Abstract TP145: Evolution of Language Network Plasticity Post Stroke Based on Graph Theory

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Introduction: Modeling the human brain as a large-scale network has been shown to provide systematic understanding of reorganizational evolvement secondary to stroke. To investigate these changes in the language network, we applied graph theory methods to resting-state fMRI data acquired from left hemisphere stroke patients at 2 time points and also compared them with healthy controls.Materials &

Methods: Eyes-closed resting-state fMRI scans were collected along with a T-1 weighted anatomical scan from 12 left hemisphere stroke patients (11 right-handed) at two time points (visit 1 (V1) at one week and visit 2 (V2) approximately 6 months from stroke onset) and 34 age-gender matched healthy controls with 3T GE scanner. 23 defined language regions were used to derive Pearson correlation coefficient matrices from each subject’s R-S fMRI using AFNI. By using minimum spanning tree (to guarantee connectedness) combined with proportional thresholding on these matrices, Binary undirected connection matrices for each subject was obtained and it then were used to study networks’ measurements. We evaluated changes at the whole-network level, individual regions level using graph theoretic measures, and functional connectivity(FC) level using the Network Based Statistic approach.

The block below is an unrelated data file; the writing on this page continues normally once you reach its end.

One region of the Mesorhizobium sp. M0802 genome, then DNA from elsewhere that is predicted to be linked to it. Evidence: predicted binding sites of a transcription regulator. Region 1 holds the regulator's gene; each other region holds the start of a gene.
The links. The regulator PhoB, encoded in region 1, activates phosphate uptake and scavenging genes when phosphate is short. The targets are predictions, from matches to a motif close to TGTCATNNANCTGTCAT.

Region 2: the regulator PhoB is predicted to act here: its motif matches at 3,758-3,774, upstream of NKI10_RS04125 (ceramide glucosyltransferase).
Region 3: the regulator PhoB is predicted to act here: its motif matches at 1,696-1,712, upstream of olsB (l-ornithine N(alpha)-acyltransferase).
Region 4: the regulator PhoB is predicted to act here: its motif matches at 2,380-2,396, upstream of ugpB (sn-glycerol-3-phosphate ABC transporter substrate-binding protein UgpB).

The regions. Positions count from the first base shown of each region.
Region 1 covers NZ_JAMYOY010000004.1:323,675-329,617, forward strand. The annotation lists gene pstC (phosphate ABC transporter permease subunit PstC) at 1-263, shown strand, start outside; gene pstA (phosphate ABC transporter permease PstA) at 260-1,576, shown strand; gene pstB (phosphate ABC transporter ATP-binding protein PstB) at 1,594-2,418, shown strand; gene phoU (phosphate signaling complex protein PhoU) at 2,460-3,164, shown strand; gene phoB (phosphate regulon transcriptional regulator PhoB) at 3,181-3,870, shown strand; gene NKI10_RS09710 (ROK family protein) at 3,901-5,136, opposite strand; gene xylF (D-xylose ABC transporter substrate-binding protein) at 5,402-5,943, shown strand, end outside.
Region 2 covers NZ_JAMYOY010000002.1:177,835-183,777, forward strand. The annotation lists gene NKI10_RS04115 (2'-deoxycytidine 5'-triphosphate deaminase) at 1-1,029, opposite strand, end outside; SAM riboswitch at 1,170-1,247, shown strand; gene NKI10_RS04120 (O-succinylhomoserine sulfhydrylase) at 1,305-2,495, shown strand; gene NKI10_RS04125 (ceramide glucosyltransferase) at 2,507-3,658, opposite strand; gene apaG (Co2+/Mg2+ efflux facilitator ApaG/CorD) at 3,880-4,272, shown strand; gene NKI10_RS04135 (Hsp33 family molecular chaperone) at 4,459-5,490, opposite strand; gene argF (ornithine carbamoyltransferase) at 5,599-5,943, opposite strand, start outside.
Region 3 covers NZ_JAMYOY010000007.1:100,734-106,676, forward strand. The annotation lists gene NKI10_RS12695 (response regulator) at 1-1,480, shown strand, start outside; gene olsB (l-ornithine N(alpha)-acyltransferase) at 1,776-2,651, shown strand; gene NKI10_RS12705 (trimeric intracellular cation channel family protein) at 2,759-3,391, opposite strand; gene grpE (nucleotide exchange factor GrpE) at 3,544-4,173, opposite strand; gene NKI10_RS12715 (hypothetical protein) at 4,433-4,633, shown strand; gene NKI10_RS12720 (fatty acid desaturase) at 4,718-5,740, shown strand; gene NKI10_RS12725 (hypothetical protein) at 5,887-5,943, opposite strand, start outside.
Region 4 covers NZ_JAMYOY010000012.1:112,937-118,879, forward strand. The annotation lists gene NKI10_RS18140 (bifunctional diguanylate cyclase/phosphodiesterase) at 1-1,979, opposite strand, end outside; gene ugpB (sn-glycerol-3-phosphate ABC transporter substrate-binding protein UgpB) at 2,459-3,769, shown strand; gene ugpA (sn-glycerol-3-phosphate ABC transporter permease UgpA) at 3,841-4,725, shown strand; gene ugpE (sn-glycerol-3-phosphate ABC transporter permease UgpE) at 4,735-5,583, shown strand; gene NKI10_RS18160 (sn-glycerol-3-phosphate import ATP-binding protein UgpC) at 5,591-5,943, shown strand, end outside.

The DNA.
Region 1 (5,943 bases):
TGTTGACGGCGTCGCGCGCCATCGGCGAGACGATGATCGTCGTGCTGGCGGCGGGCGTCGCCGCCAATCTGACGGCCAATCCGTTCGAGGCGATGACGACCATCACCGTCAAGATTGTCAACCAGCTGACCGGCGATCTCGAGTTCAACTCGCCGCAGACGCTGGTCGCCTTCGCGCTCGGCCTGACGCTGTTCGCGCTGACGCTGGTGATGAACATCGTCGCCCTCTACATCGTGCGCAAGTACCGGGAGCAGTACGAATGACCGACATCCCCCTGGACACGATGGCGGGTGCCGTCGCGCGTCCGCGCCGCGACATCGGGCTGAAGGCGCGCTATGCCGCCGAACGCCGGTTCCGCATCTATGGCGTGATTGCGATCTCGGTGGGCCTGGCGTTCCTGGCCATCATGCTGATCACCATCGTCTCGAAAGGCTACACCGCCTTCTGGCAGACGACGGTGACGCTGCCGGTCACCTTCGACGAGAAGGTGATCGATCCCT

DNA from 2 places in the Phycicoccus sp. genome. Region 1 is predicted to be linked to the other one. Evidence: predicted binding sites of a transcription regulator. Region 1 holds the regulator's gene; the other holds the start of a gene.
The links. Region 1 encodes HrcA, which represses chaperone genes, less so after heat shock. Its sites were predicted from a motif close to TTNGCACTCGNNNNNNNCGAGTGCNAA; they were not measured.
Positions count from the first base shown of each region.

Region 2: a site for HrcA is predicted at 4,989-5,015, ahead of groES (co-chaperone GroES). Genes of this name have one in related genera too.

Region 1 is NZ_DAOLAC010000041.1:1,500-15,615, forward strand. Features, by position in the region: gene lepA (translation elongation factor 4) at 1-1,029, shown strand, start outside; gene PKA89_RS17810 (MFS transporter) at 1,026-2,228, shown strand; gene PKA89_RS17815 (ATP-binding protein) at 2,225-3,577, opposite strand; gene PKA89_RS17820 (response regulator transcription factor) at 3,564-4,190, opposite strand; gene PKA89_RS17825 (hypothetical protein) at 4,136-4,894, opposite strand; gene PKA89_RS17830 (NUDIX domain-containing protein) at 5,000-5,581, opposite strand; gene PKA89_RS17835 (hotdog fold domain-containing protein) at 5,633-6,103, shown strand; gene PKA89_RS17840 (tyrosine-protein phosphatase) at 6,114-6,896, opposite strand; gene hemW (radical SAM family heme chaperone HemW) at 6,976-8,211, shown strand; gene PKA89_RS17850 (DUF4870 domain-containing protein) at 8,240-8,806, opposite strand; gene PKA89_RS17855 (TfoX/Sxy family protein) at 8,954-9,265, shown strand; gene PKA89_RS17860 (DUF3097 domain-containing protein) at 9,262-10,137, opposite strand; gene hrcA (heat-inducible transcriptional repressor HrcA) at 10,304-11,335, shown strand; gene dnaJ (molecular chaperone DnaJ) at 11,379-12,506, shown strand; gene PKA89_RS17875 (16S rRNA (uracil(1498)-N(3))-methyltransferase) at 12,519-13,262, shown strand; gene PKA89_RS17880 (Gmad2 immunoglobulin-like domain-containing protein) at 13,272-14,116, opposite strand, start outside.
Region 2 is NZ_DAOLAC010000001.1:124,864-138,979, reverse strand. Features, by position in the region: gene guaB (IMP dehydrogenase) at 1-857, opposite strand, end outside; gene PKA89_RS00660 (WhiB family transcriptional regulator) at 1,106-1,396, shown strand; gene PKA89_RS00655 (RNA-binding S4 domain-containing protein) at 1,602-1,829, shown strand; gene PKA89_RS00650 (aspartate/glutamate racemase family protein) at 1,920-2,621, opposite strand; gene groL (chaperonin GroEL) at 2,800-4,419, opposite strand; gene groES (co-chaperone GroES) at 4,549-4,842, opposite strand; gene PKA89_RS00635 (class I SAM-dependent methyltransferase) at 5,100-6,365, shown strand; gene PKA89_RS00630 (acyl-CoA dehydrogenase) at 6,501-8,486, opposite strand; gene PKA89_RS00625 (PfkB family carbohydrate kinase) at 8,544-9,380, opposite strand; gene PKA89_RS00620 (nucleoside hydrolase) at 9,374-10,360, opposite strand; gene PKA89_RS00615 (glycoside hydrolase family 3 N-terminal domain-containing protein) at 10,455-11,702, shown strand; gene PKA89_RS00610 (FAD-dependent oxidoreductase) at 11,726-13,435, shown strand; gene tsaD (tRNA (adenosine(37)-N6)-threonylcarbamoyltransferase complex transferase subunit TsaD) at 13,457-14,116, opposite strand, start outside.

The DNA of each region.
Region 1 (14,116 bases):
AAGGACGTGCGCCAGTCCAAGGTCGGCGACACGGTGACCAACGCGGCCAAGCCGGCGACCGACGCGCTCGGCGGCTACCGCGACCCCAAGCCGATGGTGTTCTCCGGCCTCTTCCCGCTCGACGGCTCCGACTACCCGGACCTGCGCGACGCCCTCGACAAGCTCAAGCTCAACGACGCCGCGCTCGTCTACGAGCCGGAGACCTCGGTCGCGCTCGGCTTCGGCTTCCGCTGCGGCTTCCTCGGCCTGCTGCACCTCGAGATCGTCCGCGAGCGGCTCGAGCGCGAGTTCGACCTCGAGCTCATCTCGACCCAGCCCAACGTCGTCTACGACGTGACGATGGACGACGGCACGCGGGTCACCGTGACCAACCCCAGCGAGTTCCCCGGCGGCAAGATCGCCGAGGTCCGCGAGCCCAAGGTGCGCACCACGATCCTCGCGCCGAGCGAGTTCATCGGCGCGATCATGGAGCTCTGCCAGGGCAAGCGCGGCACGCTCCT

Results: At the whole-network level, Global efficiency was significantly increased in Patients’ V2 compared with patients’ V1 at different thresholds which is an indication of more efficient communication in network after recovery. At the regional level, sum of strengths over all right hemisphere regions increased significantly in patients’ V2 compared with V1 due to increased FC in this hemisphere post stroke and local efficiency in the right cerebellum increased significantly(p<0.001) in V2 compare to V1. At FC level, there were significant proportions of newly formed inter-hemispheric connections such as between the right cerebellum and key left hemisphere language areas.

Conclusion: Results showed that during recovery process of patients with stroke in left hemisphere, significant neuroplastic changes lead to strengthening of connections mostly in the right hemisphere to increase functional efficiency of the language network.

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